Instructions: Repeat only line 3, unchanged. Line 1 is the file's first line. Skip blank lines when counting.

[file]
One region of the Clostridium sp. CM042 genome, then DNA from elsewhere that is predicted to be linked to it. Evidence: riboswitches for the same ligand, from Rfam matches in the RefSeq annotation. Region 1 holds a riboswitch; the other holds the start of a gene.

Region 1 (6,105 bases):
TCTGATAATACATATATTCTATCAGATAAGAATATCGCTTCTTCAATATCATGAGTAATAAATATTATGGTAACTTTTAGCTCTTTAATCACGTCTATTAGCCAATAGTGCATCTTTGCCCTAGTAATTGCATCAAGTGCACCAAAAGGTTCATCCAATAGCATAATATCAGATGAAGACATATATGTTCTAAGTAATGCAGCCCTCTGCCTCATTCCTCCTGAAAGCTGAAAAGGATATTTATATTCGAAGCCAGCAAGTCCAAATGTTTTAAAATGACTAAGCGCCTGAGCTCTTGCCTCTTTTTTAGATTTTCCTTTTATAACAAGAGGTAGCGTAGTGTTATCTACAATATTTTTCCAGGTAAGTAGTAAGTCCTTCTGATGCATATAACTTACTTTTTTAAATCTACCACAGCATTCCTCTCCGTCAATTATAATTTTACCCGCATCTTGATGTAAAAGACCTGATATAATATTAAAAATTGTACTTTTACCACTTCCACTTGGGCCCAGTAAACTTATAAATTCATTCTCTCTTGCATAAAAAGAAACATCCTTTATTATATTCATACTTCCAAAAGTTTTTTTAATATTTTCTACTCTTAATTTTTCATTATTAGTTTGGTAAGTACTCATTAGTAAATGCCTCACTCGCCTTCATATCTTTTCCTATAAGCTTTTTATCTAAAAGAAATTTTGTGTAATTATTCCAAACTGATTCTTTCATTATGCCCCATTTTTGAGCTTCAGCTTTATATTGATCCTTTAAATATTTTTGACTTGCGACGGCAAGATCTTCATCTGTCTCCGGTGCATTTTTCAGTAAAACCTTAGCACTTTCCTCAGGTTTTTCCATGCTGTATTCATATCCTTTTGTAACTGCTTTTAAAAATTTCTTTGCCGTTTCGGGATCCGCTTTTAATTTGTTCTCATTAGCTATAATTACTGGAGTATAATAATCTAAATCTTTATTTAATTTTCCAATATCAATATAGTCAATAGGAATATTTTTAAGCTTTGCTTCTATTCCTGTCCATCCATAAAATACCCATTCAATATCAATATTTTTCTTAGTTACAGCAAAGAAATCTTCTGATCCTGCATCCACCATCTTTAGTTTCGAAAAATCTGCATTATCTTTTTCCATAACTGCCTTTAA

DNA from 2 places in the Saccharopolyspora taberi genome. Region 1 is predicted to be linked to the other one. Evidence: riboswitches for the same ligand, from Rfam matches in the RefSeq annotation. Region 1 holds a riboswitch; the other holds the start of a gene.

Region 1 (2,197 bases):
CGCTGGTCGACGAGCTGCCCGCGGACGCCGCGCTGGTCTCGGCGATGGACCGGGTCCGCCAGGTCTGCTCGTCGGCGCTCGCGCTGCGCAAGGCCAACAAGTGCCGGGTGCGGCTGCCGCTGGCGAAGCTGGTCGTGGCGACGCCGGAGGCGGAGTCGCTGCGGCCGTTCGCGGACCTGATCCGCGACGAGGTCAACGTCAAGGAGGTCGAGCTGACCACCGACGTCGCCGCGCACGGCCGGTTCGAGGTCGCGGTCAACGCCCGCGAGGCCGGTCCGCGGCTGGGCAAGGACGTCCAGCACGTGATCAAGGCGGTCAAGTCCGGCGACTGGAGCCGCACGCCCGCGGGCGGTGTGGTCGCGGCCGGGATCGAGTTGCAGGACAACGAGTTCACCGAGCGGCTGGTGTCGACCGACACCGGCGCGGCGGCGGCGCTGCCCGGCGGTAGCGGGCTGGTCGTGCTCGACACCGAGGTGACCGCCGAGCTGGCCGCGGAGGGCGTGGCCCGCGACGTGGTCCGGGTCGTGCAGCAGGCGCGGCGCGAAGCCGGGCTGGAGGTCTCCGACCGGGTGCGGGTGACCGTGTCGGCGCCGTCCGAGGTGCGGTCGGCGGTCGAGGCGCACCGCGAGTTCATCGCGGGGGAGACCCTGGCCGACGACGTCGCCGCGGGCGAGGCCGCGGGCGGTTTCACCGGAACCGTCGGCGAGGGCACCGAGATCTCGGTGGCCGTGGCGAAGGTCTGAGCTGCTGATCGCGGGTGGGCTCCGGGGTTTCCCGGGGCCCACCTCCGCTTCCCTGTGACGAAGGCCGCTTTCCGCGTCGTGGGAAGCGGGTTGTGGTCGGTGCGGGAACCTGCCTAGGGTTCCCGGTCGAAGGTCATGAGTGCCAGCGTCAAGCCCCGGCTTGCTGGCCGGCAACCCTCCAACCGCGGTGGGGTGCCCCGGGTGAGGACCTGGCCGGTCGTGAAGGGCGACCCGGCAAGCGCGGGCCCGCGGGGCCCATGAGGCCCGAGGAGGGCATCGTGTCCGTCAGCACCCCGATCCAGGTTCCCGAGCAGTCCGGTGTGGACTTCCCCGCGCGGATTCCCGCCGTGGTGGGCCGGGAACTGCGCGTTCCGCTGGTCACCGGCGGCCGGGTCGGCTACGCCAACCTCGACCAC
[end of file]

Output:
TCTGATAATACATATATTCTATCAGATAAGAATATCGCTTCTTCAATATCATGAGTAATAAATATTATGGTAACTTTTAGCTCTTTAATCACGTCTATTAGCCAATAGTGCATCTTTGCCCTAGTAATTGCATCAAGTGCACCAAAAGGTTCATCCAATAGCATAATATCAGATGAAGACATATATGTTCTAAGTAATGCAGCCCTCTGCCTCATTCCTCCTGAAAGCTGAAAAGGATATTTATATTCGAAGCCAGCAAGTCCAAATGTTTTAAAATGACTAAGCGCCTGAGCTCTTGCCTCTTTTTTAGATTTTCCTTTTATAACAAGAGGTAGCGTAGTGTTATCTACAATATTTTTCCAGGTAAGTAGTAAGTCCTTCTGATGCATATAACTTACTTTTTTAAATCTACCACAGCATTCCTCTCCGTCAATTATAATTTTACCCGCATCTTGATGTAAAAGACCTGATATAATATTAAAAATTGTACTTTTACCACTTCCACTTGGGCCCAGTAAACTTATAAATTCATTCTCTCTTGCATAAAAAGAAACATCCTTTATTATATTCATACTTCCAAAAGTTTTTTTAATATTTTCTACTCTTAATTTTTCATTATTAGTTTGGTAAGTACTCATTAGTAAATGCCTCACTCGCCTTCATATCTTTTCCTATAAGCTTTTTATCTAAAAGAAATTTTGTGTAATTATTCCAAACTGATTCTTTCATTATGCCCCATTTTTGAGCTTCAGCTTTATATTGATCCTTTAAATATTTTTGACTTGCGACGGCAAGATCTTCATCTGTCTCCGGTGCATTTTTCAGTAAAACCTTAGCACTTTCCTCAGGTTTTTCCATGCTGTATTCATATCCTTTTGTAACTGCTTTTAAAAATTTCTTTGCCGTTTCGGGATCCGCTTTTAATTTGTTCTCATTAGCTATAATTACTGGAGTATAATAATCTAAATCTTTATTTAATTTTCCAATATCAATATAGTCAATAGGAATATTTTTAAGCTTTGCTTCTATTCCTGTCCATCCATAAAATACCCATTCAATATCAATATTTTTCTTAGTTACAGCAAAGAAATCTTCTGATCCTGCATCCACCATCTTTAGTTTCGAAAAATCTGCATTATCTTTTTCCATAACTGCCTTTAA